Keep the Overlap Group
When the Justice Department first took steps against the Overlap Group -- an association of several dozen prestigious universities, including the members of the Ivy League and MIT -- it made the group sound like a secretive and elitist club, working against the common good.
Indeed, it seemed that way for quite some time. The group met every April to share financial aid information about students admitted to its member schools. With the tuitions at major American universities rising faster than the pace of inflation, who could blame the Justice Department for assuming that the schools were more interested in raising tuitions than giving students increased latitude in choosing a school?
The Justice Department was wrong. According to a report in last week's Chronicle of Higher Education, many students entering college this fall were forced to choose a school based more on the cost to their families than the schools' relative merits. One of the schools that students claimed to have turned down for financial reasons was MIT; there were probably others who came to MIT instead of other universities for the same reason.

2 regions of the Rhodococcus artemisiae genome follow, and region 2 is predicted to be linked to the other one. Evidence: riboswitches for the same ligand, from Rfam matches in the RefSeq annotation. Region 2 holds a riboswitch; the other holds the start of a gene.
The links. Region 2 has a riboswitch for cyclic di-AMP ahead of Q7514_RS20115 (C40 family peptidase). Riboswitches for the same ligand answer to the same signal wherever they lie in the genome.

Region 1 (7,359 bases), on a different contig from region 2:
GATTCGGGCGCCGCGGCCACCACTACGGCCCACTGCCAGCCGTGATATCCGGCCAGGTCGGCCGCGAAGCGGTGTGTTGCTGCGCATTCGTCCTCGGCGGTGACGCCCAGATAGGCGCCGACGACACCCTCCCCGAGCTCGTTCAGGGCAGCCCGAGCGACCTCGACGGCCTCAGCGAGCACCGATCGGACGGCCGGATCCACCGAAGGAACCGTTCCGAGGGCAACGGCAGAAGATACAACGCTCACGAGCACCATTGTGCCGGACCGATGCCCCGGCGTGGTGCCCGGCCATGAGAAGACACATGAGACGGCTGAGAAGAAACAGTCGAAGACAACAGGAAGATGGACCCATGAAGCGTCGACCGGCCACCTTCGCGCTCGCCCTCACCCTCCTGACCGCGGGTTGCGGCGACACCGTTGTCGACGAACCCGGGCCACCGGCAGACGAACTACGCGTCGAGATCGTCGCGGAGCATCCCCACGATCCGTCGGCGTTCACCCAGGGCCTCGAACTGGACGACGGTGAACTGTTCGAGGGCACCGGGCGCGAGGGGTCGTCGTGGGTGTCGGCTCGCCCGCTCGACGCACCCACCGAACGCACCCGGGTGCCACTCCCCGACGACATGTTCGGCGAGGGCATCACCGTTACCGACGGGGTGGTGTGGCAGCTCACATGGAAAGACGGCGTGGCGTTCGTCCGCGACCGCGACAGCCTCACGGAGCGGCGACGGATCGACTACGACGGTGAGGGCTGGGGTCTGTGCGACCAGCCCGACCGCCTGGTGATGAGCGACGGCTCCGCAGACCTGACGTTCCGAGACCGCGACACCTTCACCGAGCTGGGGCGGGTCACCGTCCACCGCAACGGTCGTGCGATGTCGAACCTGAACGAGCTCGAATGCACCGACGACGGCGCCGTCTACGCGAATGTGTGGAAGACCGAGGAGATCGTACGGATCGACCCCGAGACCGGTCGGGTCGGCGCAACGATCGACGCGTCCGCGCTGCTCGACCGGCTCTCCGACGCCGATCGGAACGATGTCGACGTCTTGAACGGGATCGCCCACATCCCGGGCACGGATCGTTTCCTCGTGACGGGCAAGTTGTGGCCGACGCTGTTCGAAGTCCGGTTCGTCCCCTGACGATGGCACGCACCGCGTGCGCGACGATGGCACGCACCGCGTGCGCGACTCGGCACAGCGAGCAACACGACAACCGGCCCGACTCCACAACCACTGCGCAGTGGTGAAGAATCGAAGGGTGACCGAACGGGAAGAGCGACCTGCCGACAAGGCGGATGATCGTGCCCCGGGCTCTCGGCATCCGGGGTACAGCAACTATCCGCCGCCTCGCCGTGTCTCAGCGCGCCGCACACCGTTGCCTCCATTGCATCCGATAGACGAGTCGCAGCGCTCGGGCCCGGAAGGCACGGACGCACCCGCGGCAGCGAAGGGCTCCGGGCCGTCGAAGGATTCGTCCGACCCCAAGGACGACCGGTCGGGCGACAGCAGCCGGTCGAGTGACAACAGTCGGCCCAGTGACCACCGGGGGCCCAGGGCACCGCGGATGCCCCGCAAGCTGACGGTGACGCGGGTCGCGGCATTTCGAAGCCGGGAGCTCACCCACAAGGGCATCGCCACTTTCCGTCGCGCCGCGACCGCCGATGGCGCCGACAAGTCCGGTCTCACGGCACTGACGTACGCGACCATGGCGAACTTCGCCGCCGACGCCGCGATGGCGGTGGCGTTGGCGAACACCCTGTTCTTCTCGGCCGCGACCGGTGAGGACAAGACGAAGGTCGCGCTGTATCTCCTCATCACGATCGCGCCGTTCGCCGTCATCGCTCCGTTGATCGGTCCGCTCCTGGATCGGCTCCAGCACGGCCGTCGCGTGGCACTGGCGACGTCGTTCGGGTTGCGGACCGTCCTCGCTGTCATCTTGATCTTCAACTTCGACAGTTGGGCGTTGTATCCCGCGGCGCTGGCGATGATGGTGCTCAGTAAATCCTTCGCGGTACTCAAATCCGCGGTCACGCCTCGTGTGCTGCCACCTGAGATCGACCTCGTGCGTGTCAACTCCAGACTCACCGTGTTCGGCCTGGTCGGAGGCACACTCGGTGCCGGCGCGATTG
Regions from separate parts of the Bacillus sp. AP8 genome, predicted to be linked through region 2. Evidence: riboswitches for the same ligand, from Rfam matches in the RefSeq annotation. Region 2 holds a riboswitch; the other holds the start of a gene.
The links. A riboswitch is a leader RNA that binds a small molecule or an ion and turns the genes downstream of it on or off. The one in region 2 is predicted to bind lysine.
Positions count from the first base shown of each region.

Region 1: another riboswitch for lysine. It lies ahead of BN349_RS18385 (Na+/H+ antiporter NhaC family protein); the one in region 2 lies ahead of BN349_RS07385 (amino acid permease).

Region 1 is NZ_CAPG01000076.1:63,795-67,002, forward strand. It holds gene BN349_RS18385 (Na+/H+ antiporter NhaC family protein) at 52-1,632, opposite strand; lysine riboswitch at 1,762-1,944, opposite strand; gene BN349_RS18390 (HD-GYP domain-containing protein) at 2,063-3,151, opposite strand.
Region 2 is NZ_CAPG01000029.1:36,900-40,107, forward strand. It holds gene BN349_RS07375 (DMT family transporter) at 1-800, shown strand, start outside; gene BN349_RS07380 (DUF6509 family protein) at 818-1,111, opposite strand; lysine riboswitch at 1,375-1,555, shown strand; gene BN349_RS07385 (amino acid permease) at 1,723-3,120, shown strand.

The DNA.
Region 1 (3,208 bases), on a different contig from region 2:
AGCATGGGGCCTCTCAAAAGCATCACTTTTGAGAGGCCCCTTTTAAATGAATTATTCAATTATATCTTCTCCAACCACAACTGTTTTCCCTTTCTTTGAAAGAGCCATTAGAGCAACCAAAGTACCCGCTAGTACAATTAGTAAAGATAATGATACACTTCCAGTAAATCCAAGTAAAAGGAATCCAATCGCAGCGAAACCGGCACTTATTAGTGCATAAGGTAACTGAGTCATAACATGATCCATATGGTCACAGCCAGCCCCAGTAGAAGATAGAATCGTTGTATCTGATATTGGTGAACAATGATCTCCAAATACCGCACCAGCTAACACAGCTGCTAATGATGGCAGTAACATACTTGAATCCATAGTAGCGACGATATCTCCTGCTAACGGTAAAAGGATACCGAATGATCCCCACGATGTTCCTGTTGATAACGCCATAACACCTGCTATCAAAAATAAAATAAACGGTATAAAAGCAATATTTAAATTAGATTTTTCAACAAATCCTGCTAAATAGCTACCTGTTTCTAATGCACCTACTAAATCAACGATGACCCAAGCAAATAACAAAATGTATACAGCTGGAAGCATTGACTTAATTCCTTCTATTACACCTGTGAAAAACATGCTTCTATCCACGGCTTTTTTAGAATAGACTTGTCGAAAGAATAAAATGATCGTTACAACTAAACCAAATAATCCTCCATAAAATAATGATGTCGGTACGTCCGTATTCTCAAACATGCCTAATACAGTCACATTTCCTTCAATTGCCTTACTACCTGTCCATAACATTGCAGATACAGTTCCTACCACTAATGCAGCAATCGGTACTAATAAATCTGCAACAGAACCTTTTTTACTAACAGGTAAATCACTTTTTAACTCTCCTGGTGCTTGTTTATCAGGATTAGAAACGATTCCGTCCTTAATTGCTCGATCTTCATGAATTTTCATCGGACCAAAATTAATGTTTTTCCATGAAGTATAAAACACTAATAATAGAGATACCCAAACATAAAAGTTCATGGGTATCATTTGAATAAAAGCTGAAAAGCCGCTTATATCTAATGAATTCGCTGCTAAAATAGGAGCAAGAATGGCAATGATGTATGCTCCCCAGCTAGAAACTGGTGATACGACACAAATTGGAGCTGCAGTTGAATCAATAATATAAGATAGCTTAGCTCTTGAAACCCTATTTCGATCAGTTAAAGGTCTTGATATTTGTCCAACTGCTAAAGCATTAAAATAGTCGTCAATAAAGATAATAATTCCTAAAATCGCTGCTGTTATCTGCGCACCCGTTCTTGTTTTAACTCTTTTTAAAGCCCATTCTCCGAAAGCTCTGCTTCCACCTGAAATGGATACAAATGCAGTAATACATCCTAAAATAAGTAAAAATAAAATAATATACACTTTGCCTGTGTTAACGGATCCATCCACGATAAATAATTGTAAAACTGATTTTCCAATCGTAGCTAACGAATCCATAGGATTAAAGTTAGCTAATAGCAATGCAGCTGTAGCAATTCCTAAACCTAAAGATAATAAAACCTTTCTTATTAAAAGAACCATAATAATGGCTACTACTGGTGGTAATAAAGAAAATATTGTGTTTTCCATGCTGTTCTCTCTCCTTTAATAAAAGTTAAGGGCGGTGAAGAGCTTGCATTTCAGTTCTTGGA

Perhaps, as the Justice Department is claiming, the Overlap Group is violating the letter of the Sullivan Anti-trust Act, but it is certainly not violating the spirit. The schools have proven that even when given the power to raise tuitions -- and they certainly could have done that during the years that they met -- they acted within the public interest. MIT is doing the right thing as the only Overlap Group university to continue to fight against the Justice Department's ruling.
Students already have enough factors to consider when choosing a school. Making financial aid yet another consideration is a disservice to the schools and to those who might attend them. The Overlap Group might not have been perfect, but the situation was much better before the government decided to intervene.
MIT is right to stand its ground against the Justice Department, and we applaud its efforts to reverse the decision.